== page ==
I usually load up on sweet potatoes with a hardboiled egg or two, and maybe a banana before a ride. In The Paleo Diet for Athletes, Loren Cordain advocates drinking gatorade and other sports drinks during the activity, then eating high glycemic index foods like bagels and bread after. But is there a way to make these foods paleo, or at least more natural? I am a big fan of Clif-Shots, but they're basically all processed sugar. And although they're convenient, Clif Shots are expensive and the packaging causes a lot of waste. Is there a way to make a paleo clif shot?

I started with this fantastic Origin recipe recommended by a friend. I immediately noticed that the fat from the coconut oil provided a sustained energy baseline, which stabilized the peak-crash cycle of the sugar.

From there, I experimented by swapping the peanut butter for almond butter, and the barley malt for honey. This means the only non-paleo ingredient is the brown rice syrup, and as I've mentioned in previous posts, rice is a gray area for paleo dieters. It's definitely the most benign grain, called a "safe starch" by Paul Jaminet and condoned by Mark Sisson.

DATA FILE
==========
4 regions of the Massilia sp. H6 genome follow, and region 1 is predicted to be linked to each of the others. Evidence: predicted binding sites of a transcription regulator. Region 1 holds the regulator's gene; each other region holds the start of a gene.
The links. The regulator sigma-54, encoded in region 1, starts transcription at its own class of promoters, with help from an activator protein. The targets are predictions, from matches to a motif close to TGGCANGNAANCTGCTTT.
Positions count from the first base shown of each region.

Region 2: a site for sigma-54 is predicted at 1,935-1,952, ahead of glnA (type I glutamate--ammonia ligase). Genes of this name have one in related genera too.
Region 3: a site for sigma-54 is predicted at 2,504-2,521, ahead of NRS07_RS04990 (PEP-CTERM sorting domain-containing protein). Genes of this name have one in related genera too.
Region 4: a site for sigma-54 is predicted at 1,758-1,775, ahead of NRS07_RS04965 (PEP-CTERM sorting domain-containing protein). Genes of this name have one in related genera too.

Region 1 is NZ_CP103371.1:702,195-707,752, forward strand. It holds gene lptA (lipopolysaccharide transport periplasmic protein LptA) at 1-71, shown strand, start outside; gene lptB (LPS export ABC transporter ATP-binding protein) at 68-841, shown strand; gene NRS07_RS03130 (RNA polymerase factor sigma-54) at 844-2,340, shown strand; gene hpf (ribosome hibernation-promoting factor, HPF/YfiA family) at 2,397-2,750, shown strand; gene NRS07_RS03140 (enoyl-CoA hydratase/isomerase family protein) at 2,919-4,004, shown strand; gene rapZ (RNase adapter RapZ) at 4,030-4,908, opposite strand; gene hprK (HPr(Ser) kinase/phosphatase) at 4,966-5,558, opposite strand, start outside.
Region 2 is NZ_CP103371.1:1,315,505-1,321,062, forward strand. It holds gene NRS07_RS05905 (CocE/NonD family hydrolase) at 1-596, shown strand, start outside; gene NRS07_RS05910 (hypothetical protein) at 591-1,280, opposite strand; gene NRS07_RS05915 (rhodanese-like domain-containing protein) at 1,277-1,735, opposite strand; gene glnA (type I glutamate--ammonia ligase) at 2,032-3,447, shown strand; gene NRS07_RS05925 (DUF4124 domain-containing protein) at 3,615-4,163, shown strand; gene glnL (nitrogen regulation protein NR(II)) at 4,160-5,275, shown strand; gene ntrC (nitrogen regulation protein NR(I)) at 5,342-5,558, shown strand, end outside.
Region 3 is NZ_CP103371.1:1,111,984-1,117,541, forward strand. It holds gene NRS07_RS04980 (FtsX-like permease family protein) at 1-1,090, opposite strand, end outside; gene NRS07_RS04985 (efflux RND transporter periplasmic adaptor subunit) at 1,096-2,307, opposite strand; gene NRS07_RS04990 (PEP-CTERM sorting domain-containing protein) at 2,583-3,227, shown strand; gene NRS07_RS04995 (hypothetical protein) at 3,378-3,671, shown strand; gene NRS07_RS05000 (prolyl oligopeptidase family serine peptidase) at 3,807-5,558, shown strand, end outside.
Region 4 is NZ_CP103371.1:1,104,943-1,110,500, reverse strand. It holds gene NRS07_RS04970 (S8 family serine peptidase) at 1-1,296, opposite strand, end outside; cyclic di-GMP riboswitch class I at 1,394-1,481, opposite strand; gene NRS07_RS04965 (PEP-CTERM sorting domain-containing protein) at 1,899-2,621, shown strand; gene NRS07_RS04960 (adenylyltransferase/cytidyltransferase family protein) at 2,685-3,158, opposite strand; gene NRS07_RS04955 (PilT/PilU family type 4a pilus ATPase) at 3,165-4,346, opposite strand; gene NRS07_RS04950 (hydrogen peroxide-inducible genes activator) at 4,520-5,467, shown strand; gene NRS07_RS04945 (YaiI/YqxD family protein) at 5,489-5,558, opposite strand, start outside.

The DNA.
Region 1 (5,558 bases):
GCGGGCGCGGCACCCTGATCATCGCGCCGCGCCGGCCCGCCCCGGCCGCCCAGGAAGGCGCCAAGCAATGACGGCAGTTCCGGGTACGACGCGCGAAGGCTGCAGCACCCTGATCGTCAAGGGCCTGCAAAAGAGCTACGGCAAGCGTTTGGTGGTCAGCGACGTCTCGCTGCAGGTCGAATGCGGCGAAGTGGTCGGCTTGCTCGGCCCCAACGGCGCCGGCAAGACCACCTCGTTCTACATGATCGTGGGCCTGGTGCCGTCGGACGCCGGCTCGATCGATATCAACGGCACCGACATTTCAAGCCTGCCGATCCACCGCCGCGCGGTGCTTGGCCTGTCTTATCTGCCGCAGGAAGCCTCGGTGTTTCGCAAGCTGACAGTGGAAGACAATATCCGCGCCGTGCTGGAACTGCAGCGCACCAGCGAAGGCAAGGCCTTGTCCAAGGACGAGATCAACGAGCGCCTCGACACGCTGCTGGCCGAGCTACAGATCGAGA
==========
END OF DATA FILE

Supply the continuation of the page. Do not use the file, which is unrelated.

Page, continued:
I tried to completely replace the brown rice syrup with honey, too. But it's too sweet, and in my case the high fructose content translates into less sustained energy on the bike versus the starch in the rice syrup.

Add in one or two Starbucks via packets, and you can even control the caffeine level in your energy gel, as you can with the Clif Shots. Plus, the coffee adds great flavor. You can store the gel in Coughlin's camping squeeze tubes. Voila!

Happy paleolithic cycling!

Saturday, December 22, 2012

The Perils of Soy